Predatory lenders had a partner in their crimes according to Eliot Spitzer. The Bush administration looked the other way and did nothing to protect American homeowners from egregious lending practices, choosing instead to align itself with the banks that were victimizing consumers as predatory lending became a national disgrace.
In an article for The Washington Post, written shortly before Spitzer’s resignation as Governor of New York, he reports that several years ago state attorneys general and others involved in consumer protection began to notice a marked increase in the range of predatory practices of mortgage lenders. Some lenders were misrepresenting the terms of their loans, granting loans without regard to consumer’s ability to repay, using ‘teaser’ rates that later ballooned into huge payments, filling loans with hidden charges and fees, and in some cases paying illegal kickbacks.
Spitzer was disturbed by these practices which he saw as having a devastating effect on home buyers. He believed that the widespread nature of these practices, if left unchecked, threatened financial markets in America and abroad. The impending crisis was felt so intensely by Spitzer during his term as New York attorney general, that he joined with colleagues in the other 49 states in an attempt to fill the void left by the regulatory arms of the federal government.
Individually and as a group these attorneys general from both political parties brought litigation or entered into settlements with many subprime lenders that were engaged in these predatory lending practices. Several state legislatures, including New York’s, enacted legislation directed at curbing such practices.
However, as the news that hundreds of thousands of Americans faced foreclosure sent the markets reeling, the Bush administration took no action to halt the burgeoning scourge. The administration not only did nothing to protect consumers, it embarked on an aggressive and unprecedented campaign to prevent states from taking action to protect their residents from these problems to which the federal government was turning a blind eye.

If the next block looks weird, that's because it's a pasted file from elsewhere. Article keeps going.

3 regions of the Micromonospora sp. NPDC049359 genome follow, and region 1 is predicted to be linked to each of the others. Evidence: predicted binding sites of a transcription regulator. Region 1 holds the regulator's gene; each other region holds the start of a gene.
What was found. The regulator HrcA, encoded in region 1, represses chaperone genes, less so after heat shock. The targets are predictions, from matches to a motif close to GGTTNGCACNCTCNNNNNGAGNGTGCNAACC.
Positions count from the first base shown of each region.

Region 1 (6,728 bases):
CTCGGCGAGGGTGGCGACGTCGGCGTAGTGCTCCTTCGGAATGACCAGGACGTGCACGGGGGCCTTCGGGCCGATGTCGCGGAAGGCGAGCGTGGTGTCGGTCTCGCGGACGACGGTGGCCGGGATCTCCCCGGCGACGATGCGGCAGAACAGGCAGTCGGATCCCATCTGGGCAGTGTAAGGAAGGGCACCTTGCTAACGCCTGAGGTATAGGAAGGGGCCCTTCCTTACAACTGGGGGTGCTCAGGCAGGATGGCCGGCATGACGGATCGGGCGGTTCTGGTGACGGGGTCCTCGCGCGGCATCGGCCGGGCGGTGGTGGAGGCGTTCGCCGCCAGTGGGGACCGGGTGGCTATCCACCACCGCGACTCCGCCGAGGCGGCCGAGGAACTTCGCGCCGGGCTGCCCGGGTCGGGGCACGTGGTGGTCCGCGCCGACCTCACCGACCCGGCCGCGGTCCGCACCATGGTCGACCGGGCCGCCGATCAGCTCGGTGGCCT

According to Spitzer, the administration accomplished this feat through the use of an obscure federal agency called the Office of the Comptroller of the Currency (OCC). The OCC came into existence during the Civil War with the mission of ensuring the fiscal soundness of national banks. For 140 years, the OCC examined the books of national banks to make sure they were balanced, playing an important but uncontroversial role in consumer protection. Then a few years ago, for the first time in its history, the OCC was used as a tool against consumers in an unprecedented assault of state legislatures, the state attorneys general and anyone else on the side of consumers.
During the height of the predatory lending crisis in 2003, the OCC invoked a clause from the 1863 National Bank Act that allowed it to issue formal opinions preempting all state predatory lending laws, thereby rendering them inoperative. New rules that prevented states from enforcing any of their own consumer protection laws against national banks were also enacted by the OCC.
The attorneys general and all 50 state banking superintendents were astounded by the egregious actions of the federal government, and actively fought the new rules. But this unanimous opposition of the 50 states did not deter or even slow the Bush administration in its efforts to protect the banks from regulation. In fact, when Spitzer’s office opened an investigation of possible discrimination in mortgage lending by a number of banks, the OCC filed a federal lawsuit to stop the investigation.
Throughout the battles, the defense of the OCC was that any efforts to curb predatory lending would deny access to credit to the very consumers the states were trying to protect. According to Spitzer, the curbs being sought on predatory and unfair lending practices would have in no way jeopardized consumer’s access to the legitimate credit market for appropriately priced and disclosed loans. Instead, they would have halted the merciless predatory lending practices that have resulted in countless thousands of consumers losing their homes and put our economy into such a precarious position.
About the author
Barbara is a school psychologist, a published author in the area of personal finance, a breast cancer survivor using “alternative” treatments, a born existentialist, and a student of nature and all things natural. Barbara L. Minton